Ukraine's trade ties historically spread across the former Soviet states. More than 60% of the country's exports go mostly to Russia, Belarus and Kazakhstan, with the two former being its key import partners. Some countries like Germany, China, and Poland have been gaining importance in recent years, but so far Russia remains Ukraine's key trading partner.
Ukraine is believed to have enormous potential for the development of its agriculture because of its arable land. However, after the collapse of the Soviet Union, the sector has undergone through a severe transformation, it has also experienced a change in the structure of ownership.
In the fourth quarter of last year, the index of Ukraine's investment attractiveness measured by the European Business Association (EBA) fell to the lowest recorded level in five years.
As Ukraine's economy is going through a painful macroeconomic adjustment, domestic demand is one of the key economic indicators that are going to feel the effect. It has actually felt it already. Consumer sentiment fell sharply in the country in the first three months of this year, research firm Nielsen reported recently.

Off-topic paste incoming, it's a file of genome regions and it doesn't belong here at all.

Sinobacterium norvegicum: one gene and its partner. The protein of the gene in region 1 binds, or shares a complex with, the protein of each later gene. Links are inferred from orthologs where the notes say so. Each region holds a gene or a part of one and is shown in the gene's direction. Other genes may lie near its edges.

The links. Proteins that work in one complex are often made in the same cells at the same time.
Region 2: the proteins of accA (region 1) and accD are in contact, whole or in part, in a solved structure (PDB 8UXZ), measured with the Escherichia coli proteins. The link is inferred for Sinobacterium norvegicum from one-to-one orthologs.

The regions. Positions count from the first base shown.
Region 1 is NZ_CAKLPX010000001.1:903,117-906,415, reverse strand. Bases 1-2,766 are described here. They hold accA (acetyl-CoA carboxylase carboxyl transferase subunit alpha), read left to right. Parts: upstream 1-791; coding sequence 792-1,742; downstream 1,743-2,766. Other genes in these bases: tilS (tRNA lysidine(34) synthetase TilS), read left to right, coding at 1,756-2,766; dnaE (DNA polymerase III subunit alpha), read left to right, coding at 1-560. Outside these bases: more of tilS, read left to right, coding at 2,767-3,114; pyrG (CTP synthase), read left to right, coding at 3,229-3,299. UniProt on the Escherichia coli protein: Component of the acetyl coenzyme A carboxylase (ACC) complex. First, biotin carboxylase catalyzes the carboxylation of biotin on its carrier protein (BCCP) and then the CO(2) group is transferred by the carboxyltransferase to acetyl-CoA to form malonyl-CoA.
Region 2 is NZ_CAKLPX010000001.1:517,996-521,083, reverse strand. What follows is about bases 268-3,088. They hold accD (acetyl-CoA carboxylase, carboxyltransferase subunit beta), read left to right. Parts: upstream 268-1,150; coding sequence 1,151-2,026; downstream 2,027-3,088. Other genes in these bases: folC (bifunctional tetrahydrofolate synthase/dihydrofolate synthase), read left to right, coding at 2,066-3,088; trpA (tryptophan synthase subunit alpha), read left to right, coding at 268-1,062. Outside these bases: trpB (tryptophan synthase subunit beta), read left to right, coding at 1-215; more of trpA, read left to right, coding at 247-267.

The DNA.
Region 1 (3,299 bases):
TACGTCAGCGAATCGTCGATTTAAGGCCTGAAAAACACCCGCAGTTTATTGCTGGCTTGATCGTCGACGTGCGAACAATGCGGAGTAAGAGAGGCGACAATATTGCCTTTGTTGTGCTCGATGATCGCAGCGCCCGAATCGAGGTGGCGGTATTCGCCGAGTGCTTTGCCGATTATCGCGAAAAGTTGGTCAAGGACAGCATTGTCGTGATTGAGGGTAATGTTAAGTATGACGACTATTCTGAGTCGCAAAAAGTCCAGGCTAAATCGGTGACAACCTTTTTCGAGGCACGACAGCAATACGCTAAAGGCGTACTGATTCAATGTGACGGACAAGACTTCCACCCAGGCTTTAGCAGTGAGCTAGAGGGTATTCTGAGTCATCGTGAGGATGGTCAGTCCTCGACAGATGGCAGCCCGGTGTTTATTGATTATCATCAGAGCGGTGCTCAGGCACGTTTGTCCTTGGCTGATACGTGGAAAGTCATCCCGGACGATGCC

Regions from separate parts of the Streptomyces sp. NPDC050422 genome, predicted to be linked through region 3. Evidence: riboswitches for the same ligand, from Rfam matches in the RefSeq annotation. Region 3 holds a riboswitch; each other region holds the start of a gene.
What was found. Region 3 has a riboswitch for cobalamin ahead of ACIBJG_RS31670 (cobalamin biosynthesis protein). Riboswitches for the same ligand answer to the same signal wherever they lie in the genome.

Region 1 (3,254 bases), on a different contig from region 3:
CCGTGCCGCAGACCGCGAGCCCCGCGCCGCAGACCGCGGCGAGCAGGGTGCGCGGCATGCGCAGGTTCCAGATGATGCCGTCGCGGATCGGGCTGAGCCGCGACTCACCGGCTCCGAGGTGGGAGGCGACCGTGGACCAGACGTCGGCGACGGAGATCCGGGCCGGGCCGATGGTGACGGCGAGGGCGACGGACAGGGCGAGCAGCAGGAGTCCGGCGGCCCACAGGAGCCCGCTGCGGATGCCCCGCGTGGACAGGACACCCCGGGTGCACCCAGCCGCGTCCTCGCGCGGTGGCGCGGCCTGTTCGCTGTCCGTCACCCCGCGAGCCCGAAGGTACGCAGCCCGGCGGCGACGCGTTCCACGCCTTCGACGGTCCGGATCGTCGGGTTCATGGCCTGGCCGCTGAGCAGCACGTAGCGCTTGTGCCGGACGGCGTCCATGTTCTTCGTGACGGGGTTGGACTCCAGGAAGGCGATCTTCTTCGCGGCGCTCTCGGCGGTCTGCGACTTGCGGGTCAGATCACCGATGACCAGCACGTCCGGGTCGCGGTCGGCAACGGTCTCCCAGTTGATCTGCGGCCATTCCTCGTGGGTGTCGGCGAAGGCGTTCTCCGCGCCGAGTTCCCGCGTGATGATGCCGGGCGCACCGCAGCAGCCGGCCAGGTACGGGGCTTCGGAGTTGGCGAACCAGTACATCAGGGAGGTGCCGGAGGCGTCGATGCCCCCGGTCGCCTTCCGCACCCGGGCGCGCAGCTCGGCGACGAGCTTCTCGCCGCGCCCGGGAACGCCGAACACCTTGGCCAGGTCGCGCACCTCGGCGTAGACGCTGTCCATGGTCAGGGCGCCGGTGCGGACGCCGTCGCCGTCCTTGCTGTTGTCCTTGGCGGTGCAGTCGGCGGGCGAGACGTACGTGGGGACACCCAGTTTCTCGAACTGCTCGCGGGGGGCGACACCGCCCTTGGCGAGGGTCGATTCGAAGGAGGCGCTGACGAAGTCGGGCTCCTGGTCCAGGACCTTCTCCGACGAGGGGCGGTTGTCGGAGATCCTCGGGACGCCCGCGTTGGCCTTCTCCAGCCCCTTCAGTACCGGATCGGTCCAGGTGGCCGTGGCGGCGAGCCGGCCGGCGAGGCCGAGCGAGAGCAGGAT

Ukraine has recently been called the most corrupt country in Eastern Europe by Transparency International, which placed it in the lowest category possible for corruption. It is believed that half of the economic activity happens in the black market, generating no tax revenue. The International Monetary Fund blames weak governance and resistance from vested interests for the failure of Ukraine's previous two IMF aid programs.
In the first four months of this year, Ukraine's budget deficit was at 1.5%, or around UAH 13 billion, the country's Finance Minister Oleksandr Shlapak said at a briefing this week.
Having accelerated from merely half a percent at the beginning of 2014 to now almost 7%, inflation is seen by many analysts as a serious issue for Ukraine's economy.
As Ukraine is facing its third recession since the global financial crisis, the country’s currency has been the world’s worst-performing one since the start of this year. The Hryvnia has been in free fall, losing more than 35% of its value against the dollar in 2014.
Ukraine has been facing quite a few major economic and financial difficulties resulting from the ongoing crisis. The first and foremost problem is a significant slowdown caused by the economic disruption. In the first quarter alone, Ukraine’s economy contracted by 1% year-on-year, which is though a better result than the 2.8% drop expected by some analysts.
As Ukraine happens to be one of only two former Soviet Union republics out of the entire 15 states that have yet to reach their 1991 level, it still needs a pile of money to make both ends meet. Its state debt is likely to reach more than half of the country's GDP in 2014, according to the Finance Ministry.